Calling For Eddie Eagle

In a most tragic incident in the Los Angeles area, a 15-year old girl was shot in the head by an accidental gun discharge on Tuesday. She remains in critical condition and will be marred for life. The same bullet also wounded another student in the neck. It appears that the gun had been brought to school by a classmate, and gone off inside the student’s backpack.

Whenever we have a horrible event like this, it is fashionable to blame the schools, the “easy access to guns”, and to bash gun owner advocates — especially the National Rifle Association (NRA) — for allowing this to happen.

But what I hardly see mentioned is that the NRA is running a superb program warning kids of the dangers of guns.

Since respect for firearms must be taught as early as possible, Eddie Eagle addresses children under 10.

No government agency, no school district and no gun-control advocacy organization offers anything like this.

Since 1988, the NRA’s Eddie Eagle GunSafe® Program has been taught by more than 26,000 schoolteachers, volunteers and law enforcement officers nationwide. So far, Eddie Eagle has reached over 21 million children — in all 50 states.

Has it helped? You bet! Since the program’s inception, firearms accidents in the target group have fallen by 80% and are now at the lowest level in history.

The program was developed through the combined efforts of clinical psychologists, reading specialists, teachers, curriculum specialists, urban housing safety officials, law enforcement personnel and firearm experts.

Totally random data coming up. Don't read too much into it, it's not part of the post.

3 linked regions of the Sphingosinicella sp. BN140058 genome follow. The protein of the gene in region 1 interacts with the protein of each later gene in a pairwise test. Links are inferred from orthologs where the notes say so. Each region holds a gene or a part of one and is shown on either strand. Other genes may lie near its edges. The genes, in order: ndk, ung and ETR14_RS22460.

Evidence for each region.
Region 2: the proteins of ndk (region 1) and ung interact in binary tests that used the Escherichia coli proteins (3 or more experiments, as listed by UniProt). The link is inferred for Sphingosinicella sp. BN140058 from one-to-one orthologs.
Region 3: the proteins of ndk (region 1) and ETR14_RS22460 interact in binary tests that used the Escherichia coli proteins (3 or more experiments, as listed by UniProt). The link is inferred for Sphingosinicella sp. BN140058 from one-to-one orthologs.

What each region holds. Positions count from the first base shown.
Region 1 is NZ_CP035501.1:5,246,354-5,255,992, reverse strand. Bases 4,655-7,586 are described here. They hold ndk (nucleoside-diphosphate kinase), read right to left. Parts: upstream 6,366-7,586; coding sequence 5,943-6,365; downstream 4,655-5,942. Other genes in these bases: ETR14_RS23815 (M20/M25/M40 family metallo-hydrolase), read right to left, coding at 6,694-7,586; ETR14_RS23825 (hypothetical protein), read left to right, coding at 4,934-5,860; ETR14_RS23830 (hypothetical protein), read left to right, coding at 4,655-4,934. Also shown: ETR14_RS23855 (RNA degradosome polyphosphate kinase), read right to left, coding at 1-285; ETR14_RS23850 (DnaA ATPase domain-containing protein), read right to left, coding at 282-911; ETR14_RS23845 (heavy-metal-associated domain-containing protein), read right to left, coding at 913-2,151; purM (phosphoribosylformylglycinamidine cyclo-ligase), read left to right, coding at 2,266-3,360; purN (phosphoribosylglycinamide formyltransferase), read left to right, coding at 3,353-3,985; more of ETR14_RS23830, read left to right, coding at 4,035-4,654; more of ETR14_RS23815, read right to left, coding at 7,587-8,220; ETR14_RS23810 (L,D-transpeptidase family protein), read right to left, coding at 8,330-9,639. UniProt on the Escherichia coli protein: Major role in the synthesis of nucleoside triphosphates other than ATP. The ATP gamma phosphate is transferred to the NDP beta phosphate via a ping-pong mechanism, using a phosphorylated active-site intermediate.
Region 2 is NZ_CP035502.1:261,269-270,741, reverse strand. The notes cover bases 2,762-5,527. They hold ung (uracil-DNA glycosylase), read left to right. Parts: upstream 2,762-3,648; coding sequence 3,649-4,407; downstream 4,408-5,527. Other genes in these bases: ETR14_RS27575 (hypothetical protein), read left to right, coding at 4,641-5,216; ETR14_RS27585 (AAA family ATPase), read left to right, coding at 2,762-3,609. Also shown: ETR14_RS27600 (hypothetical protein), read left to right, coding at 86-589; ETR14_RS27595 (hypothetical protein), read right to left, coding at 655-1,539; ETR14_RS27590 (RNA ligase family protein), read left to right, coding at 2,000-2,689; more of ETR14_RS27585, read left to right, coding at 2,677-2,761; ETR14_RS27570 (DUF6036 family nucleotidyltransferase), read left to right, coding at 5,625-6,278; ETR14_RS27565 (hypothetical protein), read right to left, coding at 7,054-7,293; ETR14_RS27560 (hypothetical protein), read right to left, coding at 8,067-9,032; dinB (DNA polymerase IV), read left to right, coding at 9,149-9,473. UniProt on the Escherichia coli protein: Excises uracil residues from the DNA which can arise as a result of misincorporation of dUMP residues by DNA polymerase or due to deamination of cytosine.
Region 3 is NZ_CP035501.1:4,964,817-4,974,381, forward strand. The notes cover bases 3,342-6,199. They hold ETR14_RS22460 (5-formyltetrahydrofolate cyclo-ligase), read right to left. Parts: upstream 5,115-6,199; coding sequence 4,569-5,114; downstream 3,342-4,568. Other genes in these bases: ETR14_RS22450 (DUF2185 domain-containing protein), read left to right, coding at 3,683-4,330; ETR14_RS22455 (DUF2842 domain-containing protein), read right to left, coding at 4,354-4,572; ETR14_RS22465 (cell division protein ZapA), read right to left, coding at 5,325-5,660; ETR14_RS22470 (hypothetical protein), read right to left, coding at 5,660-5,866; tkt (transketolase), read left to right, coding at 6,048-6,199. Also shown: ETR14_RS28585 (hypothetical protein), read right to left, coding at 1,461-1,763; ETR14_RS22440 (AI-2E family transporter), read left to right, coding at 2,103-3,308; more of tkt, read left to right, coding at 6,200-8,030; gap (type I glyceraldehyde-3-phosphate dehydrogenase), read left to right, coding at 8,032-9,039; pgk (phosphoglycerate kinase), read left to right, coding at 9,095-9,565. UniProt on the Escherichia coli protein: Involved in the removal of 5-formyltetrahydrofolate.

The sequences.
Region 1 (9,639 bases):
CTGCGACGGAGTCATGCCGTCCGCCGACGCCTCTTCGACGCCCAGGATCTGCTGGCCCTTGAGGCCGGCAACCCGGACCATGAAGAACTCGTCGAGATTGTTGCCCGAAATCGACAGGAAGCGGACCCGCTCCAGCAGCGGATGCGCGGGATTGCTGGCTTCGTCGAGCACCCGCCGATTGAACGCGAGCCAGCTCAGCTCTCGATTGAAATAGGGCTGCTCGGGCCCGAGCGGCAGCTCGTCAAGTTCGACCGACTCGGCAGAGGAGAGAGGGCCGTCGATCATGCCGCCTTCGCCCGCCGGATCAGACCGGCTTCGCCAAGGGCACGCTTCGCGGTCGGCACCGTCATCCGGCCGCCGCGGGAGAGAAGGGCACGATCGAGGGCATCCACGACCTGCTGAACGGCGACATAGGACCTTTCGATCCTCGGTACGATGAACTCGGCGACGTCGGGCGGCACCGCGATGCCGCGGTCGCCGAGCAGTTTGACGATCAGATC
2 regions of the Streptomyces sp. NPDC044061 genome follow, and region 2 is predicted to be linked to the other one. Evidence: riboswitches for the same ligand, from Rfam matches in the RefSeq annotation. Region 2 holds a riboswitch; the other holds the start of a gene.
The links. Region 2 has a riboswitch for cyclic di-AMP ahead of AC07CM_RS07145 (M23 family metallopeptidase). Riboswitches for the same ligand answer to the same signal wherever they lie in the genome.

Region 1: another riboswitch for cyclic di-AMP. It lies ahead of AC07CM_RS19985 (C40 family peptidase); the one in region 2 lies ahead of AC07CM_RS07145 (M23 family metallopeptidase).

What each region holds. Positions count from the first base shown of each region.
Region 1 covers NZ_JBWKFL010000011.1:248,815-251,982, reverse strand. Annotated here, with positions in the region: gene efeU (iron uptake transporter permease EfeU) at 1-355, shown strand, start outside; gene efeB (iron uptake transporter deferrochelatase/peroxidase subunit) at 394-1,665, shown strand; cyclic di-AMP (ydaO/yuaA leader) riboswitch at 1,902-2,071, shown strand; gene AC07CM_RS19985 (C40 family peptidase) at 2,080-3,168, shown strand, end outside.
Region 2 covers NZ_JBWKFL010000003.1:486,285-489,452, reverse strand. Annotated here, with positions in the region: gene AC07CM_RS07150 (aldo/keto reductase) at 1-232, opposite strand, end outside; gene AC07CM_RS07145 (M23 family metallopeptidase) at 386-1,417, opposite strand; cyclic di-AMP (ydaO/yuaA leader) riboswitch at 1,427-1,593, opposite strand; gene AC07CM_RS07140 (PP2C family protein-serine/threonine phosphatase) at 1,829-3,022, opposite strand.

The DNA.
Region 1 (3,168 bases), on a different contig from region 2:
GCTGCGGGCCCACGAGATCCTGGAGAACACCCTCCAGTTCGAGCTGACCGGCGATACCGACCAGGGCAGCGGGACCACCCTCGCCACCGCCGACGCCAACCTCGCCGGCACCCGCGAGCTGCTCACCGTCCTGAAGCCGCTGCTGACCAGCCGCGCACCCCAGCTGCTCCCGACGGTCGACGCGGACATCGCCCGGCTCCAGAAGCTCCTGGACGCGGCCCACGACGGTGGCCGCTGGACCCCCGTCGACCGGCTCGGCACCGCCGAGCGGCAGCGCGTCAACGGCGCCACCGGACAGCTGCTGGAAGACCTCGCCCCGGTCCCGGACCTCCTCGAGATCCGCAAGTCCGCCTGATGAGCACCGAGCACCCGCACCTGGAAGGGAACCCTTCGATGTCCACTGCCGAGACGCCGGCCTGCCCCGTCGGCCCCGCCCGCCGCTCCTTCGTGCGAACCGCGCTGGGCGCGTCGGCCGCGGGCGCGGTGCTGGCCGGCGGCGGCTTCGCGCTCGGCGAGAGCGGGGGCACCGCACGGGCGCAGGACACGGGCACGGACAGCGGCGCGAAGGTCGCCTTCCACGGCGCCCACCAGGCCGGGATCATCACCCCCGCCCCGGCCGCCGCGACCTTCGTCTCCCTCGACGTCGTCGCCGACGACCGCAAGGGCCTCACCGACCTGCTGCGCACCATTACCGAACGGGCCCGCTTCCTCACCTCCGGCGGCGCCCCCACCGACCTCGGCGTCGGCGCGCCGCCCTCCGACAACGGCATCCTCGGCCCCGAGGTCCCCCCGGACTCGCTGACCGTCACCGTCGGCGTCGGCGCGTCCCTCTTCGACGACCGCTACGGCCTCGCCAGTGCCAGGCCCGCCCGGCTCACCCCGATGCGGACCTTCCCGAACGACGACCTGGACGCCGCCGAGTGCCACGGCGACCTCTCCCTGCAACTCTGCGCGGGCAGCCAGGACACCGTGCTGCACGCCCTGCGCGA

Eddie Eagle comes with a video, a brochure, a student workbook and even reward stickers (in English and in Spanish). It is being offered to schools, libraries, hospitals, youth organization — anyone who asks. There is a nominal fee, but an NRA volunteer organization is able to provide grants to communities in need.

Eddie Eagle’s agenda is the prevention of firearm accidents. Nothing else. The entire program is free from propaganda and political messages of any kind. Eddie Eagle never makes a pitch for NRA membership. He does not endorse any organization, product, policy or opinion. The NRA is not even mentioned in any of the materials.

So what does Eddie Eagle say kids should do when they see a gun? Simple:

Don’t Touch.
Leave the Area.
Tell an Adult.

Eddie Eagle has earned universal praise and endorsements, such as from the National Sheriff’s Association, the U.S. Department of Justice, the Association of American Educators, the American Legion as well as dozens of state governors.

For the sake of child safety, we should leave politics and controversial viewpoints aside and give credit where credit is due — even to the “gun lobby” (which, incidentally, has also been imploring parents to be responsible, and has supported laws to that effect).

Metal detectors and routine searches, as they are common in schools these days, are hardly a deterrent. (One wonders what happened in society to make such drastic measures necessary in the first place, but that’s another debate).

What I am certain of is that if today’s kids are as inventive as I was back then, metal detectors and routine searches would not be much of a deterrent. In fact, my classmates and I would have made it a sport to defeat these measures. Just for the fun of it.

The common-sense facts are:

(1) Firearms are to be found in half of all American households;

(2) Demonizing something arouses even more of a child’s natural curiosity. This is especially true when the “taboo” is at same time glorified and depicted all over popular entertainment.

The life-saving answer is to be found in rational education and in parental responsibility. I’m calling for Eddie Eagle to visit all kindergartens and elementary schools in America.
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Journalist and media professional currently based in Los Angeles, California. Focusing on science and technology.